De-extinction – resurrecting extinct species with the help of modern technology – has been largely confined to the realms of sci-fi. But now technology is catching up with the fantasy.
Just a couple of years ago Labour MP Trevor Mallard was widely mocked for his “absolutely serious” suggestion that we could reintroduce the moa to forests on the outskirts of Wellington. Mallard’s idea was treated as a bit of a political joke at the time, but government may soon have to give due consideration to such proposals and weigh up the cost and benefits of bringing back New Zealand’s lost species.
The idea that we could bring back the moa, or the huia or the Waitomo frog, will certainly be exciting to some. But when such initiatives become possible, it will cost money. Lots of money. Undoubtedly the question will arise: who pays? And could that money be better spent elsewhere?
The conservation costs of de-extinction are laid out in a study recently published in Nature Ecology & Evolution. The authors – including scientists from DOC and the universities of Otago and Canterbury – examined how much it would cost governments to establish and maintain wild populations of likely de-extinction candidates.
The little bush moa, South Island snipe and long-billed wren were among the 11 extinct NZ plants and animals considered in the research, alongside five species in New South Wales, Australia. The conservation costs for these species were estimated by looking at similar, living species. For instance, the annual conservation bill for the little bush moa was estimated to be a cool $359,560, based on conservation costs of kiwi. The analysis specifically excluded the costs of actually re-creating the species, but did take into account any co-benefits protecting resurrected species might have for other natives – e.g. increased predator control.
‘Net biodiversity loss’
Even with these pretty optimistic assumptions, the authors found that if the government were to take on responsibility for protecting resurrected species, it could have a negative impact on other native species by stealing away precious financial resources. If the Department of Conservation were to foot the bill for looking after all eleven freshly ‘de-extinct-ed’ NZ species it would need to sacrifice funding for nearly three times as many – 31 – other native species.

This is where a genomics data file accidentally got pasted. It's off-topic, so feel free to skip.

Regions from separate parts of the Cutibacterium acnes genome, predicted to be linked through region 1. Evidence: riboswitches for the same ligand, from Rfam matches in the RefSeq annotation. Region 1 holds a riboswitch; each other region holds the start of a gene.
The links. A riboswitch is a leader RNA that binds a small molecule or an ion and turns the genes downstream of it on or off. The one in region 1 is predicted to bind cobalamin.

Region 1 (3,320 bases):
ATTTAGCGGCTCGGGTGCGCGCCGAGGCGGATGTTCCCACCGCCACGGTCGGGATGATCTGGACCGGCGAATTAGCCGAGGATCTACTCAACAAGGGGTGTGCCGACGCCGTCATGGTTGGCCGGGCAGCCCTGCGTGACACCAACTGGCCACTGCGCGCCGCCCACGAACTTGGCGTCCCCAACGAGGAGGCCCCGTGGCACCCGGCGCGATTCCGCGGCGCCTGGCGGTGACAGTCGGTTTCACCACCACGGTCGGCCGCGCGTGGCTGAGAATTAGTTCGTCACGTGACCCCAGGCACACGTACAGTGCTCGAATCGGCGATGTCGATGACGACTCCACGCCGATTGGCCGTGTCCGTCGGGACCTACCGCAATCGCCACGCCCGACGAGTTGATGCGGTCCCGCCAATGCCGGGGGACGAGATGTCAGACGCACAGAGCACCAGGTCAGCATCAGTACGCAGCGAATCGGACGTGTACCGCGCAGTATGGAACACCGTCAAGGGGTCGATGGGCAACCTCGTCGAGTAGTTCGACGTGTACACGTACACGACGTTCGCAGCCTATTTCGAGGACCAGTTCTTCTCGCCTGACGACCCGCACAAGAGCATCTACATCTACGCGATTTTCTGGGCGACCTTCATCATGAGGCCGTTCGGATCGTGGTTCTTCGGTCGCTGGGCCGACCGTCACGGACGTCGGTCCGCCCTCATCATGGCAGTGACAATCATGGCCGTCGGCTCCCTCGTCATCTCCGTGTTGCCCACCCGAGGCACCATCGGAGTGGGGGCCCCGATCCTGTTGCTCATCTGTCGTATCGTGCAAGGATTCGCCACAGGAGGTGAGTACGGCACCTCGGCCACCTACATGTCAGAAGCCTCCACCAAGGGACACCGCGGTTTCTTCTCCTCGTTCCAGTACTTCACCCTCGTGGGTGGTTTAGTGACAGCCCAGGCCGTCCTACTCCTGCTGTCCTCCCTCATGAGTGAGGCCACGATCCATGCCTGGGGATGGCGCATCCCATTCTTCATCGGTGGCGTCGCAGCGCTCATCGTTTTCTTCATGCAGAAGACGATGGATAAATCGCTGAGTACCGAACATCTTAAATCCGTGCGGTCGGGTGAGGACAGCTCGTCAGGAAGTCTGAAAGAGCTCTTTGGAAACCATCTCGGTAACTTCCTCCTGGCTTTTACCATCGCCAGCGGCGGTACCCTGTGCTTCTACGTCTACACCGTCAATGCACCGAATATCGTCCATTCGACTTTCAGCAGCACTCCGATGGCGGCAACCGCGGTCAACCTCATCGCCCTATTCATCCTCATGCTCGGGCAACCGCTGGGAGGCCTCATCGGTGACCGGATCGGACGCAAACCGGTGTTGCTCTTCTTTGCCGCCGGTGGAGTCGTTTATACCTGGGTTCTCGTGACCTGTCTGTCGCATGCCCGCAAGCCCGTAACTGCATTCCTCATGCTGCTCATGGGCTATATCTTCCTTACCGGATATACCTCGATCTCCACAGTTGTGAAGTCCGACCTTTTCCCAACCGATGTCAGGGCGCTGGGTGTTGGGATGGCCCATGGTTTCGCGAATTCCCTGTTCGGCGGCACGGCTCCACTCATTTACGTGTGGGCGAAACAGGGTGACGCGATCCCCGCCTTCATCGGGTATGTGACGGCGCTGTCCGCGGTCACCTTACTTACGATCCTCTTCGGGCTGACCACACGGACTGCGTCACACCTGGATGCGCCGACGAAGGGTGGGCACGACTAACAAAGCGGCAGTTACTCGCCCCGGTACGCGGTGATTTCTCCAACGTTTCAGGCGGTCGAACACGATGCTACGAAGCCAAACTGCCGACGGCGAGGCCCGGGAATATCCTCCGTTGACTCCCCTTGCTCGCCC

If the costs of looking after resurrected species were covered by a well-meaning private agency it might work out better for other natives due to the shared conservation effort, but the authors note:
“However, the potential biodiversity benefits are outweighed by the opportunity costs of not applying the same funding to extant species.”
“Our analysis strongly suggests that resources expended on long-term conservation of resurrected species could easily lead to net biodiversity loss, compared with spending the same resources on extant species.”
De-extinction: not just about money?
In commentary accompanying the research, Ronald Sandler, an Associate Professor of Philosophy at Northeastern University, welcomed the research but cautioned against just focusing on biodiversity versus dollars and cents. Cost benefit analyses would be useful in evaluating candidate de-extinctions, he said, but they should not have the final say on whether a de-extinction ought to proceed:
“What is needed for de-extinction… is development of inclusive decision-making frameworks that situate cost–benefit analysis as one important consideration among many goods and values that might be at stake, such as cultural value, environmental rights, justice, intrinsic value and aesthetics.”
Such wider benefits of de-extinction certainly factored in moa fan Trevor Mallard’s straight-faced calls to bring back the species: tourism, scientific achievement and international recognition were among his reasons for returning the extinct bird to New Zealand forests.
“We could again see a snapshot of New Zealand as it once was before the arrival of humans. I know that this all sounds a bit like a scene from Jurassic Park. But it is going to happen.”
“The moa will be a goer.”
This was originally published on Sciblogs.
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